Kickoffs and Potatoes

A kickoff is something you play as a way to start a tune. Different tunes might call for different kickoffs depending on things like the starting note, the key, the time signature, and the overall vibe of the tune. This lesson will cover some basic kickoffs that you can apply to songs with different starting notes as well as how to do potatoes on the banjo in place of a count in.

Starting Note G

This is a pretty standard kickoff for songs with a melody starting on G (on the open 3rd string). Notice that the first note of the kickoff comes in on the and of 1, which is a pretty common thing to do. So the count for the phrase is “& 2 3 4 1”

You can use this as a template to make your own variations. This is basically the same kickoff with a little extra. In this case you add a hammer on which gives you time to play an A before dropping back down to G.

If a song has pickup notes you can use those to create a kickoff and you can also use those pickup notes create a kickoff for songs that don’t have pickup notes. The starting notes to the melody of Little Maggie (as I know them) are descending from B to A and them G with G landing on the down beat.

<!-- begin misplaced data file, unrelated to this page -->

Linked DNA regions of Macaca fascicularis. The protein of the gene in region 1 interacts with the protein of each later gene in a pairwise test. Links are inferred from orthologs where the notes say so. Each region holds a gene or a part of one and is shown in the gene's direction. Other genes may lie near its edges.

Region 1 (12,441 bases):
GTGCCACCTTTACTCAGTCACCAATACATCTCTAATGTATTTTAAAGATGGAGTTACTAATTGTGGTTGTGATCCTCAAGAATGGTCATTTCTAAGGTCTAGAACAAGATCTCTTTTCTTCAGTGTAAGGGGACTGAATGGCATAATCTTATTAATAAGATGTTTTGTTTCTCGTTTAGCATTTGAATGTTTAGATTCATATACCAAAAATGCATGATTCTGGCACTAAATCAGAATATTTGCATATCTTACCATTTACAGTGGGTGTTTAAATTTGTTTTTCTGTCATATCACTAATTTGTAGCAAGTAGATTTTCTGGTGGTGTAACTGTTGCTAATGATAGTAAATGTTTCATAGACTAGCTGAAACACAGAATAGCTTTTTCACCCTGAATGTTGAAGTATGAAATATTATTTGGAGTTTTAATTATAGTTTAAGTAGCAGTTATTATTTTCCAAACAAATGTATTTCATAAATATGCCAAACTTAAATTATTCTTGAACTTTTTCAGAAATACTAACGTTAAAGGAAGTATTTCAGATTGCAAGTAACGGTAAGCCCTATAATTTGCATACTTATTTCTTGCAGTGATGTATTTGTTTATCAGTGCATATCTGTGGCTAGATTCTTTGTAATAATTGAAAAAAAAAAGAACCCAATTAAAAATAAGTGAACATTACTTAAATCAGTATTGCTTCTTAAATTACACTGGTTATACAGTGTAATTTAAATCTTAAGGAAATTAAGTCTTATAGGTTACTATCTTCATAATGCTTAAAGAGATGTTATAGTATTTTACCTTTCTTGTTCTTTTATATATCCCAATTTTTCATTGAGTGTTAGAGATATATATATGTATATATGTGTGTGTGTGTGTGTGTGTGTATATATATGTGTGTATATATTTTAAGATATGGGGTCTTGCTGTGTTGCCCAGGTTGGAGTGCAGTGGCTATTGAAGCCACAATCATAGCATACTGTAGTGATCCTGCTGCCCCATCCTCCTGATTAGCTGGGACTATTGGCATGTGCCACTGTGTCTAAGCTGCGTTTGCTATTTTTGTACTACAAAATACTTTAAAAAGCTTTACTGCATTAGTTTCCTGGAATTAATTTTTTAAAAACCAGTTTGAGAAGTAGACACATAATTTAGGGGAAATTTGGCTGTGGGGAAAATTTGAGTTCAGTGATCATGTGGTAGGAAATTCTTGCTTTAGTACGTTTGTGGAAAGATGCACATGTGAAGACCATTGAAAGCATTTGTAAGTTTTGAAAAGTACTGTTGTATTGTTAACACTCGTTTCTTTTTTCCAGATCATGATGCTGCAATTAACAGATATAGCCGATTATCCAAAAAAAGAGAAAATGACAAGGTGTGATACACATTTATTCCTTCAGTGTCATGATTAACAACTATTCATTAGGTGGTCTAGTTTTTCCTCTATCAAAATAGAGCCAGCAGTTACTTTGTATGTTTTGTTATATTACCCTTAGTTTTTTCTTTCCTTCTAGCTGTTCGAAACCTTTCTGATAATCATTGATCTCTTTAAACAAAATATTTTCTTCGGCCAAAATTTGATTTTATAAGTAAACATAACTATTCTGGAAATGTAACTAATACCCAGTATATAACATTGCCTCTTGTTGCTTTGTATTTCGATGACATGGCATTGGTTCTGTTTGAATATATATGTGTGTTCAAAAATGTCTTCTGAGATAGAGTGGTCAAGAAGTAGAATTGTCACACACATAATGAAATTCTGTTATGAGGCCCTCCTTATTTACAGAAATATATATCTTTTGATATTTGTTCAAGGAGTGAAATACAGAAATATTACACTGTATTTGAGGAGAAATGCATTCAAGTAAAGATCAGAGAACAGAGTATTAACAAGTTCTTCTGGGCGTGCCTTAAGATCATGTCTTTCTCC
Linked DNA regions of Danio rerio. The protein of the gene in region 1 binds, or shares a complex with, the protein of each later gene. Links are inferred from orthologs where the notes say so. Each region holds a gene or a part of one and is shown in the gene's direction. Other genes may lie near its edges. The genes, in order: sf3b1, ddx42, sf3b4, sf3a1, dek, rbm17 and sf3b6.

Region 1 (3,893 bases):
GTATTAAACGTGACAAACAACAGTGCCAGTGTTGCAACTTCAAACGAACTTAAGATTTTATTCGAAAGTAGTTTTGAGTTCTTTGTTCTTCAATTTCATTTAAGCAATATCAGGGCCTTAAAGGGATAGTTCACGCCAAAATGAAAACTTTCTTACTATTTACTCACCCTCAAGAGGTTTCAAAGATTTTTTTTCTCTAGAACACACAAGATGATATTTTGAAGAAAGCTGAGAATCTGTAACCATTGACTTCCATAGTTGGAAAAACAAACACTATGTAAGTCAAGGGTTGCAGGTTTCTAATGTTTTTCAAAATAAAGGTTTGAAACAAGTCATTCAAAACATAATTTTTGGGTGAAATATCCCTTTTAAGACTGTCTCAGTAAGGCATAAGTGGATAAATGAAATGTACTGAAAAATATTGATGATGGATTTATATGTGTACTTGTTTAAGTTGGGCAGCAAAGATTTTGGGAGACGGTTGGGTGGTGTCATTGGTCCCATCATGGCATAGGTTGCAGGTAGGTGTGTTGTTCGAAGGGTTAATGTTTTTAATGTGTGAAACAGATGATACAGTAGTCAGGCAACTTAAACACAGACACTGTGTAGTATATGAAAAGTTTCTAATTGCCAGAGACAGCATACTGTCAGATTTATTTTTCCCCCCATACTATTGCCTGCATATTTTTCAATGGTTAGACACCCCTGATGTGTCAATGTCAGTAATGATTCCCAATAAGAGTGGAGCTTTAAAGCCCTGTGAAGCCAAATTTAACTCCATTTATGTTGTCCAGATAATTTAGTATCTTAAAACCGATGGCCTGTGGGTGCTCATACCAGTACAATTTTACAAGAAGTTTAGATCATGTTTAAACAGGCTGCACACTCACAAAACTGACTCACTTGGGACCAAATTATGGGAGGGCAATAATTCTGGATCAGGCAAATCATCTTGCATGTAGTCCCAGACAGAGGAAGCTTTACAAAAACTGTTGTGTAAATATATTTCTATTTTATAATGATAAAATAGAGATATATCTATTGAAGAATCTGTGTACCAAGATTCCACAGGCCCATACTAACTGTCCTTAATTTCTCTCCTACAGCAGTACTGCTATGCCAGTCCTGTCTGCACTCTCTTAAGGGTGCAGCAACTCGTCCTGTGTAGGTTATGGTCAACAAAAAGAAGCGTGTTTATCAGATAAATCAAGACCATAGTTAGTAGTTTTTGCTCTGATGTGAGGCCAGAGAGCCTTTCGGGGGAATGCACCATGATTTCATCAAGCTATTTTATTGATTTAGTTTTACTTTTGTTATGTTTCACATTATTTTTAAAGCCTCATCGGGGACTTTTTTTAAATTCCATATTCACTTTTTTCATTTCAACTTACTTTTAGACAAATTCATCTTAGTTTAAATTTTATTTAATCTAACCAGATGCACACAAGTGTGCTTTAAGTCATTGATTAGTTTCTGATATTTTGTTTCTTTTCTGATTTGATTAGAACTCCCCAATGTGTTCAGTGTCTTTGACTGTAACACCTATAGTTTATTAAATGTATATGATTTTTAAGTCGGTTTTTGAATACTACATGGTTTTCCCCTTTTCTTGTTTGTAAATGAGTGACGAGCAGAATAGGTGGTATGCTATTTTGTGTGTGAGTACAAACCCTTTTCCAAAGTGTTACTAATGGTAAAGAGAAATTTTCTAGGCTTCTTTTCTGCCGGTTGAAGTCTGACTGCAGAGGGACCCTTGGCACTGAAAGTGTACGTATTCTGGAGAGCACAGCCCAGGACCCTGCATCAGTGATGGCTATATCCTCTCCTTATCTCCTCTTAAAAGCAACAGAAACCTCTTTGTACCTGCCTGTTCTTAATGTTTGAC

If you make a little lick out of it you might get something like this:

Start note of A, B, or C

This is the same type of figure from the first 2 examples but reshaped to kick a melody starting on A:

The same idea works for a starting note of B:

You can definitely use the same kind of ideas to kick a song starting with a C:

Starting on D

This is a classic for a starting note of D that gets used a lot, almost to the point of being cliché, but it’s still very good. It works well on fast tunes but its also nice on a slow waltz like “Blue Moon of Kentucky”:


There is a certain type of kick-off that is commonly called “potatoes”. They are done on mandolin, fiddle and guitar quite a lot. This is how I like to do them on banjo:

Unlike the other kickoffs which still require a count on or at least some prior discussion, Potatoes can completely replace the count in and experienced players while know to start after the 4 four measure intro. I like them for fast fiddle tunes like Salt Creek or Blackberry Blossom. If it is Salt Creek you would probably want to change the F# to an F to start the slide:

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